The message, the message, the message. What is C3’s message, exactly? Well. I’ll just say that the third word I hear a lot—from pastors talking about the spirit or character or moral compass of their congregants, and from those congregants talking about themselves—is “broken.”
“The people in this church, we’re all broken,” Pastor Sam said on the TVO panel. “You don’t come to church because you’re not broken. You come to church because you’re searching and you do own mistakes and you are broken.” Pastor Josh explains, “Even if you’re successful or your life looks put-together, something in your soul realizes that we are all broken. We all face a level of emptiness, and we’re trying to fill something inside of us, fill the gap in our heart.” For Jordan, opening up to other members “was a way of saying, ‘This is who I am. I’m depressed, anxious … struggling with addiction to visual stimulation.’ … It’s me just admitting personally that I’m broken.”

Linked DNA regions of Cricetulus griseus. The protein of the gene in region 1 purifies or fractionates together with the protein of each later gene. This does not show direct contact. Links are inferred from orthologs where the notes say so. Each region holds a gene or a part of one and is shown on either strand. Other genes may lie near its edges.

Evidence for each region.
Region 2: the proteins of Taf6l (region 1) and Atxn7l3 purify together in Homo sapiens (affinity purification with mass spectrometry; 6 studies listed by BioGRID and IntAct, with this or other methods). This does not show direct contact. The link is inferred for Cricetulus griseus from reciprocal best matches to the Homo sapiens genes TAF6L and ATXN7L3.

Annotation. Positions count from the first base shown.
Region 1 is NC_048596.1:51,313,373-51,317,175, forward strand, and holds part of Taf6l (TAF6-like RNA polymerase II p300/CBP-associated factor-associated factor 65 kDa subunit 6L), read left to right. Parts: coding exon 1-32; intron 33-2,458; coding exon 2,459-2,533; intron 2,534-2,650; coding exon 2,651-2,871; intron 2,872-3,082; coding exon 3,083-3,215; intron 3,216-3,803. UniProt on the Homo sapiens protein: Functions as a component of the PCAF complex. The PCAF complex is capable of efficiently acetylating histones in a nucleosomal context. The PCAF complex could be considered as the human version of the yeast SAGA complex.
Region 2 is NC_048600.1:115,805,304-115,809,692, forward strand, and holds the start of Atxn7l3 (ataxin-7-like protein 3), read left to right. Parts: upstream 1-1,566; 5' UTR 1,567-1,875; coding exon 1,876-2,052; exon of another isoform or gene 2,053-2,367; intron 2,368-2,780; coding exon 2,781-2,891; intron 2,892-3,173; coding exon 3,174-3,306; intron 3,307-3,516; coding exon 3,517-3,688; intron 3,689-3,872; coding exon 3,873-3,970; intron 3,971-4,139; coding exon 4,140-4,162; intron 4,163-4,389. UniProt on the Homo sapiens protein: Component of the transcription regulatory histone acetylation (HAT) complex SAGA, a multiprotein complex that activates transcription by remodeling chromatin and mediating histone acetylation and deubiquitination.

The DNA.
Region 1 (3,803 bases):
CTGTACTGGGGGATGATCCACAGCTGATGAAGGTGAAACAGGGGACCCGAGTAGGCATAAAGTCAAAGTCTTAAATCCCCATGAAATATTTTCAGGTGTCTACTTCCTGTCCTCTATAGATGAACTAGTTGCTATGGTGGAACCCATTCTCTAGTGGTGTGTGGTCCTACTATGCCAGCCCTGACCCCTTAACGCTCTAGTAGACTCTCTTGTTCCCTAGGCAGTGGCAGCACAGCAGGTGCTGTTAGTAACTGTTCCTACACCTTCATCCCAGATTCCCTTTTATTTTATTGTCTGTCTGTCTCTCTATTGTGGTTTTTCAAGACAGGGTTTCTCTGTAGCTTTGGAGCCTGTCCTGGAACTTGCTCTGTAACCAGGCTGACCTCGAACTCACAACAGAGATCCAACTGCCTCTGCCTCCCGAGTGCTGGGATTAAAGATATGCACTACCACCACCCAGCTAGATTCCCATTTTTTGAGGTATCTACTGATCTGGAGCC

The word isn’t always “broken,” exactly, but it’s often something with a similarly negative valence: “empty,” “struggling,” “rejected,” “depressed.” The emotional foundation of one of C3’s ongoing marketing efforts, a series of confessional-style videos called Stories, which are posted on YouTube or Vimeo or a C3 church’s own website, is something short of happy. C3 NYC has shared roughly 200 such Stories, many from people with traumatic pasts. R.J. mentions being molested at eight years old, getting “heavy, heavy addicted” to porn, becoming a party promoter, and “getting involved in things that are not of Him.” Cynthia describes the “dark years” of her life, when she lost her job, her apartment, and, for a time, her daughter. Carson reveals his struggles with depression and a lack of faith. Bella recalls being sexually assaulted by someone she trusted. You don’t need to watch any Stories fully to know how they all end: “… and then C3, and God, saved me.”